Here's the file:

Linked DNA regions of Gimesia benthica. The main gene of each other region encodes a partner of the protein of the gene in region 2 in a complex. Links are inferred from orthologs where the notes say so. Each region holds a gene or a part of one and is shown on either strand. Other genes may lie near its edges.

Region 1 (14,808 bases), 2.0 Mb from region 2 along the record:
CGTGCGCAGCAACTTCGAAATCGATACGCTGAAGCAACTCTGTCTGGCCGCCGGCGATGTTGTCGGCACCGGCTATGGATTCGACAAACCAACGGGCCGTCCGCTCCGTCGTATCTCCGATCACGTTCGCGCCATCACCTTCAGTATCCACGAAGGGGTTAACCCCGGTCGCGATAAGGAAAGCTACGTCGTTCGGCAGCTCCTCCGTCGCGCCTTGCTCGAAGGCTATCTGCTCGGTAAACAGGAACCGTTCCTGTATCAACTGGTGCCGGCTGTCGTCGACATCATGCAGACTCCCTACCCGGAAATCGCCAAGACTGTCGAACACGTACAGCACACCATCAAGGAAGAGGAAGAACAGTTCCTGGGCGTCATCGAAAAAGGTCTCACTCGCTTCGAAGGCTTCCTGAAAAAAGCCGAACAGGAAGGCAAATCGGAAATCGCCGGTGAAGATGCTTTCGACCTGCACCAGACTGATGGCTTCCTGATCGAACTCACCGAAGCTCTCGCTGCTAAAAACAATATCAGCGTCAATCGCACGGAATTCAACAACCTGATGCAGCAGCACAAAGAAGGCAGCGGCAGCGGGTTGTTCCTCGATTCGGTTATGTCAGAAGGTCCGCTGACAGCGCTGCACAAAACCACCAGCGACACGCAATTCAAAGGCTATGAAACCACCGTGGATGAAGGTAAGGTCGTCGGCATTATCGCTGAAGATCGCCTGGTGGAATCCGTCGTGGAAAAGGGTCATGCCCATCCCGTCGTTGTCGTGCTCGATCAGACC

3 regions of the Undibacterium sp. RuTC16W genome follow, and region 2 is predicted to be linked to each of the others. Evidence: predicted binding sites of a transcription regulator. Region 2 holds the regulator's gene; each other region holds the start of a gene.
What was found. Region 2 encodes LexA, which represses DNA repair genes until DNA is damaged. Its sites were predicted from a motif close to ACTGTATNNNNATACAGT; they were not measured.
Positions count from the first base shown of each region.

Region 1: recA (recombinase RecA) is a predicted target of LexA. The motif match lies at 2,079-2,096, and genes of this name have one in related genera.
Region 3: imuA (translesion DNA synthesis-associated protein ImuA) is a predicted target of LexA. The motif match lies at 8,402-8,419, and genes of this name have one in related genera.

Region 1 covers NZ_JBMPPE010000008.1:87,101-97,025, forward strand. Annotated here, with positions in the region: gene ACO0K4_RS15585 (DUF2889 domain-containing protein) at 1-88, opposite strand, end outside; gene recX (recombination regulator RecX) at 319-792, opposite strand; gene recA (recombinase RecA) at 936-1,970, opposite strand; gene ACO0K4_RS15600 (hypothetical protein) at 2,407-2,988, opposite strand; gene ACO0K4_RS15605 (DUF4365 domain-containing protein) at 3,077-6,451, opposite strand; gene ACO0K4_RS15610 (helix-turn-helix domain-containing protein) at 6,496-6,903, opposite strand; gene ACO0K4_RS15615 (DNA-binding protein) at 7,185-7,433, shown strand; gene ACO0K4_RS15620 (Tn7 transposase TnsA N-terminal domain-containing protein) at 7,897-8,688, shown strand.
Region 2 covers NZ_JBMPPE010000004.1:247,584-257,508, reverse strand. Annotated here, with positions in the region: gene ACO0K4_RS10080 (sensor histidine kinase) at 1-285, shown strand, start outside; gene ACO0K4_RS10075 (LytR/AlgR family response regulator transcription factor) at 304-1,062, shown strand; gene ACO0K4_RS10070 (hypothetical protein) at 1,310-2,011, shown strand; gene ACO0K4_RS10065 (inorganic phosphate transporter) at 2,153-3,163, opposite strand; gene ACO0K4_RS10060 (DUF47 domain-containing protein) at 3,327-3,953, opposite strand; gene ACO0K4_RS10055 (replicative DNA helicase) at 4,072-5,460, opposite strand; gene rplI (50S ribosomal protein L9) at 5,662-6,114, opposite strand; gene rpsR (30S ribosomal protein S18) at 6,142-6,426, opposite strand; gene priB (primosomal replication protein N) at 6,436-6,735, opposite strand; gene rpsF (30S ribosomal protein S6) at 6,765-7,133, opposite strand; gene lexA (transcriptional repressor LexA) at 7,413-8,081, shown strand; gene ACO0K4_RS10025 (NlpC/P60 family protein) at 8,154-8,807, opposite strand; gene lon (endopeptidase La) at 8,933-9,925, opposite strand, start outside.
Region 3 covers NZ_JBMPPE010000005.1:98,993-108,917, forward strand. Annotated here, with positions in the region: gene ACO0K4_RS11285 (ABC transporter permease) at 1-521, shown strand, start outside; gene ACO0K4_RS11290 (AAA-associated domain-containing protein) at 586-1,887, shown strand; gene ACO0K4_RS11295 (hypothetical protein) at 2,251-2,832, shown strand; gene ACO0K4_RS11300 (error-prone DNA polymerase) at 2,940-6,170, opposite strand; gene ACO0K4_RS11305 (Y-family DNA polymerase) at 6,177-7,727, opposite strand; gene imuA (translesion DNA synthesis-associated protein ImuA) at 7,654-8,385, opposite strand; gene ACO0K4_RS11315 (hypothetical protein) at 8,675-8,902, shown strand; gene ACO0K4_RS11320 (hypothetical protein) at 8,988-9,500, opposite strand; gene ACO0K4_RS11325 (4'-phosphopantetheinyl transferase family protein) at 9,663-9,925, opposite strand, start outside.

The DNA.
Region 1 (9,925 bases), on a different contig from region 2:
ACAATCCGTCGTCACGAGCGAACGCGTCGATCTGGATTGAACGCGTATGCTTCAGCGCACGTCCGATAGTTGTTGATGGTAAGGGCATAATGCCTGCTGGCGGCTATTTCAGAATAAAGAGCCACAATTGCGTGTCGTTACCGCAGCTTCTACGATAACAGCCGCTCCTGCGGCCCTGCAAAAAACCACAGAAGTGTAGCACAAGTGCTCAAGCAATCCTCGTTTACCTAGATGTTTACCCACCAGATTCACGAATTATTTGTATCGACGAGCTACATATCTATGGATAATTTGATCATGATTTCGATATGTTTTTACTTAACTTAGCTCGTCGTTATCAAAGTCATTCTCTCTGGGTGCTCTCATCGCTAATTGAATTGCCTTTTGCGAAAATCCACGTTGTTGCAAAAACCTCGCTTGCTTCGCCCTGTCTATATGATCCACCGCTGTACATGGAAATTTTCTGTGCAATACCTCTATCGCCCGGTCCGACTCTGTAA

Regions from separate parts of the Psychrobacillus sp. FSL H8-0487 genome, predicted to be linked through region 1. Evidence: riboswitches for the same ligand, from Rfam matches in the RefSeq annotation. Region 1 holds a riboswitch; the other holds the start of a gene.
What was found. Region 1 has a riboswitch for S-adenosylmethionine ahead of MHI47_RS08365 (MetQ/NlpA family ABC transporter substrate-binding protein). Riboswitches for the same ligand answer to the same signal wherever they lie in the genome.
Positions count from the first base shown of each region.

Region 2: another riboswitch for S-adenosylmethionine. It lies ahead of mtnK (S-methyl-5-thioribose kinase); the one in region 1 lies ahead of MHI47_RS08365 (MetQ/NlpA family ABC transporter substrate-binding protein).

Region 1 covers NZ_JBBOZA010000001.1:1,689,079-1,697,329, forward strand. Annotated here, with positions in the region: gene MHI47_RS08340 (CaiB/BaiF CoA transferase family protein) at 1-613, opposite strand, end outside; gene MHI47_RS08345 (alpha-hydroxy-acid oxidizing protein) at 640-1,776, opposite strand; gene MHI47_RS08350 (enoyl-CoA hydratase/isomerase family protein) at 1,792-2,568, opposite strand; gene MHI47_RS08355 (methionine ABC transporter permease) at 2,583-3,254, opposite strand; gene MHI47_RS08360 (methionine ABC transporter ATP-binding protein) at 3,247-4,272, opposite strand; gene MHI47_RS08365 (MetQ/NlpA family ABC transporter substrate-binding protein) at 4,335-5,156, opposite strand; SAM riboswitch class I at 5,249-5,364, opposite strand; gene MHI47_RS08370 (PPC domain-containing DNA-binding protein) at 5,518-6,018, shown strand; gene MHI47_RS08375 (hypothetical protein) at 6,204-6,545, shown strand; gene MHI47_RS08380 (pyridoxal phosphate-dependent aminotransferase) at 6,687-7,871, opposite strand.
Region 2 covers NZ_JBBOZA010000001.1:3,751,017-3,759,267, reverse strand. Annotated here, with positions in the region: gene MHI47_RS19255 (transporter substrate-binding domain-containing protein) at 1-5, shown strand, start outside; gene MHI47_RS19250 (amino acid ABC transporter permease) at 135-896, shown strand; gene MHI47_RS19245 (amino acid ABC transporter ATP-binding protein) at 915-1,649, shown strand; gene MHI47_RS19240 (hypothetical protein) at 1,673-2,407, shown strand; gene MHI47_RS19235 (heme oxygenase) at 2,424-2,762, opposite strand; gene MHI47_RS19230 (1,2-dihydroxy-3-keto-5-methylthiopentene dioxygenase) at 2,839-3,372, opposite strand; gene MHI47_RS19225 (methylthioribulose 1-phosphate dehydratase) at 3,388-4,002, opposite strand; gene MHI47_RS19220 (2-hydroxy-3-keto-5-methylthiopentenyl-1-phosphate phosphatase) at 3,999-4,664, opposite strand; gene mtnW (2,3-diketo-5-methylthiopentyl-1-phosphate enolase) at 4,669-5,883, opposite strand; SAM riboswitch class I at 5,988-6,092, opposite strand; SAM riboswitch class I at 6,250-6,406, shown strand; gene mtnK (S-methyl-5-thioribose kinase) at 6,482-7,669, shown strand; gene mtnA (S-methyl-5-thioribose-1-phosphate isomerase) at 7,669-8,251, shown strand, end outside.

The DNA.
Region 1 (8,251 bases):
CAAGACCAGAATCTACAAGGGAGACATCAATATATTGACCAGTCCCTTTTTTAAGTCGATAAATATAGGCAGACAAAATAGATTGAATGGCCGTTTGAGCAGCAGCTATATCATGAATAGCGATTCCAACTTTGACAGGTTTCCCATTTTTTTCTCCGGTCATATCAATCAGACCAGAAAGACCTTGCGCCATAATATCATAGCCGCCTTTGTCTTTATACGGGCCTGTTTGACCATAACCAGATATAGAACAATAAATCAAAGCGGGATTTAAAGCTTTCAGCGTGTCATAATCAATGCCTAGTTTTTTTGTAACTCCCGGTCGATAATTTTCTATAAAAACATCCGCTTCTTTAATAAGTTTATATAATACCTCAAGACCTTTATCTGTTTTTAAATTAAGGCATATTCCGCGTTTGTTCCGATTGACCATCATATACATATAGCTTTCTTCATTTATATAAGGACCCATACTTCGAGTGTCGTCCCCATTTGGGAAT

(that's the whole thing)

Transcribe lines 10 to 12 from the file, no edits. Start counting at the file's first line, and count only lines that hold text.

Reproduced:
Region 2 covers NZ_JBMPPE010000004.1:247,584-257,508, reverse strand. Annotated here, with positions in the region: gene ACO0K4_RS10080 (sensor histidine kinase) at 1-285, shown strand, start outside; gene ACO0K4_RS10075 (LytR/AlgR family response regulator transcription factor) at 304-1,062, shown strand; gene ACO0K4_RS10070 (hypothetical protein) at 1,310-2,011, shown strand; gene ACO0K4_RS10065 (inorganic phosphate transporter) at 2,153-3,163, opposite strand; gene ACO0K4_RS10060 (DUF47 domain-containing protein) at 3,327-3,953, opposite strand; gene ACO0K4_RS10055 (replicative DNA helicase) at 4,072-5,460, opposite strand; gene rplI (50S ribosomal protein L9) at 5,662-6,114, opposite strand; gene rpsR (30S ribosomal protein S18) at 6,142-6,426, opposite strand; gene priB (primosomal replication protein N) at 6,436-6,735, opposite strand; gene rpsF (30S ribosomal protein S6) at 6,765-7,133, opposite strand; gene lexA (transcriptional repressor LexA) at 7,413-8,081, shown strand; gene ACO0K4_RS10025 (NlpC/P60 family protein) at 8,154-8,807, opposite strand; gene lon (endopeptidase La) at 8,933-9,925, opposite strand, start outside.
Region 3 covers NZ_JBMPPE010000005.1:98,993-108,917, forward strand. Annotated here, with positions in the region: gene ACO0K4_RS11285 (ABC transporter permease) at 1-521, shown strand, start outside; gene ACO0K4_RS11290 (AAA-associated domain-containing protein) at 586-1,887, shown strand; gene ACO0K4_RS11295 (hypothetical protein) at 2,251-2,832, shown strand; gene ACO0K4_RS11300 (error-prone DNA polymerase) at 2,940-6,170, opposite strand; gene ACO0K4_RS11305 (Y-family DNA polymerase) at 6,177-7,727, opposite strand; gene imuA (translesion DNA synthesis-associated protein ImuA) at 7,654-8,385, opposite strand; gene ACO0K4_RS11315 (hypothetical protein) at 8,675-8,902, shown strand; gene ACO0K4_RS11320 (hypothetical protein) at 8,988-9,500, opposite strand; gene ACO0K4_RS11325 (4'-phosphopantetheinyl transferase family protein) at 9,663-9,925, opposite strand, start outside.

The DNA.